Shall we change our violin teacher in this situation?

April Jonathan said: Oct 1, 2019
 1 posts

My child has been learning violin for two years. He is very smart and learning things very quickly. He had a wonderful teacher. However, the teacher’s health situation is going down as he is pretty senior. For instance, he had to cancel four classes in a row in May, three classes in July due to health issues. Now he has canceled two classes in the past two weeks and I am not sure if he can teach next week.

Shall I start to look for a new violin teacher given this situation? The teacher is a great teacher and we don’t want to make him feel sad. I am just worried about my child’s progress given so many class cancellations. Thanks for any suggestion!

Kelly Williamson said: Oct 2, 2019
Kelly WilliamsonTeacher Trainer
Institute Director
Suzuki Association Member
Flute, Suzuki Early Childhood Education
Cambridge, ON
304 posts

Off the top of my head, I would first let the teacher know that you really value and appreciate him. I might then say that I am concerned about the effect that missing so many lessons has on your child’s progress, and ask if there is another teacher (or even possibly an advanced student) that he would recommend to give a substitute class for the times when he is not able to teach your son.

I would not hurry to find a different teacher because I think it sends a strong message to your son: that when people can’t meet their obligations to us, we move on. Your son’s violin progress is important, but so is the personal relationship that he has had with his teacher. If this is the last year that the teacher is able to continue, do you prefer to be one of the first to jump ship, or to support the teacher through this life transition? I suspect that the teacher is very worried about what is happening with his health, and is at least as concerned as you are about meeting his commitments, and may be struggling to figure out what to do.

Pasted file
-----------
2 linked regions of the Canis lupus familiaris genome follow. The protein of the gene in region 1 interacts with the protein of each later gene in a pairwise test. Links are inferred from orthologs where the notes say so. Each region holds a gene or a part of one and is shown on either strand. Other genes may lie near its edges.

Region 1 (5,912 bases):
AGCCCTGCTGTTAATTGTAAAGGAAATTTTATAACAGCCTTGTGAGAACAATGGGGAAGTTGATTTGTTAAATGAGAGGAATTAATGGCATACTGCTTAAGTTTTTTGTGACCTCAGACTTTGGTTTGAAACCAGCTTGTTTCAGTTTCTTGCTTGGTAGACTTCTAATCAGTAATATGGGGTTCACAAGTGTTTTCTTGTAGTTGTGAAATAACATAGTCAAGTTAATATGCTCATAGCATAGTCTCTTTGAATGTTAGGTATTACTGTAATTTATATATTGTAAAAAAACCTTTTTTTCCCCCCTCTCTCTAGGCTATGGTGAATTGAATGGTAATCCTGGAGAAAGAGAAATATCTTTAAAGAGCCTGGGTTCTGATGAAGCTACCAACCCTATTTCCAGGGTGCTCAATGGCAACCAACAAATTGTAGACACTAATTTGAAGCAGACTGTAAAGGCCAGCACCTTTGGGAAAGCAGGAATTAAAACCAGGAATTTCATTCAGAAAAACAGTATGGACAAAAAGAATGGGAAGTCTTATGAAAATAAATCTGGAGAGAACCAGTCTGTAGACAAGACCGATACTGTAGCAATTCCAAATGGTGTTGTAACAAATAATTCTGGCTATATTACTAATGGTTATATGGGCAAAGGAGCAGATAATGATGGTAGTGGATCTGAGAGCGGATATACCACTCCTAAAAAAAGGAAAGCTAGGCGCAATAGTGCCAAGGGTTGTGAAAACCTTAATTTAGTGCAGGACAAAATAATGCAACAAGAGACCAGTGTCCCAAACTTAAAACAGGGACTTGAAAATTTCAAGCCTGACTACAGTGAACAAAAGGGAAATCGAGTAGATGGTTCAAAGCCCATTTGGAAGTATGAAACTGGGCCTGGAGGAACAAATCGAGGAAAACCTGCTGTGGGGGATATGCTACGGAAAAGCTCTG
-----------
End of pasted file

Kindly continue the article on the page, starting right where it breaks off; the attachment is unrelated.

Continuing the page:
Can you be patient for another year, and look for a support in the situation, rather than switching teachers right now? I think you may find that this is the best life lesson for your son right now… best of luck to you, and my heart goes out to your teacher!


Barbara Eadie said: Oct 3, 2019
Barbara Eadie
Suzuki Association Member
Victoria, BC
39 posts

I agree wholeheartedly with Kelly. Students bond with their teachers and to abruptly upset this delecate balance could put a student off studying the instrument completely. This is a difficult time for the teacher and I am sure he is worriedf about missing the lessons, so I think the idea of a sub is a great one. Perhaps this is an opportunity for an experienced pro to help a bright up and coming younger teacher get a good start which could be a win win for everyone. When this teacher retires, a party or some kind of celebration would be appropriate as a thank you from the musical community, making the transition from one part of his life to the next stage easier.

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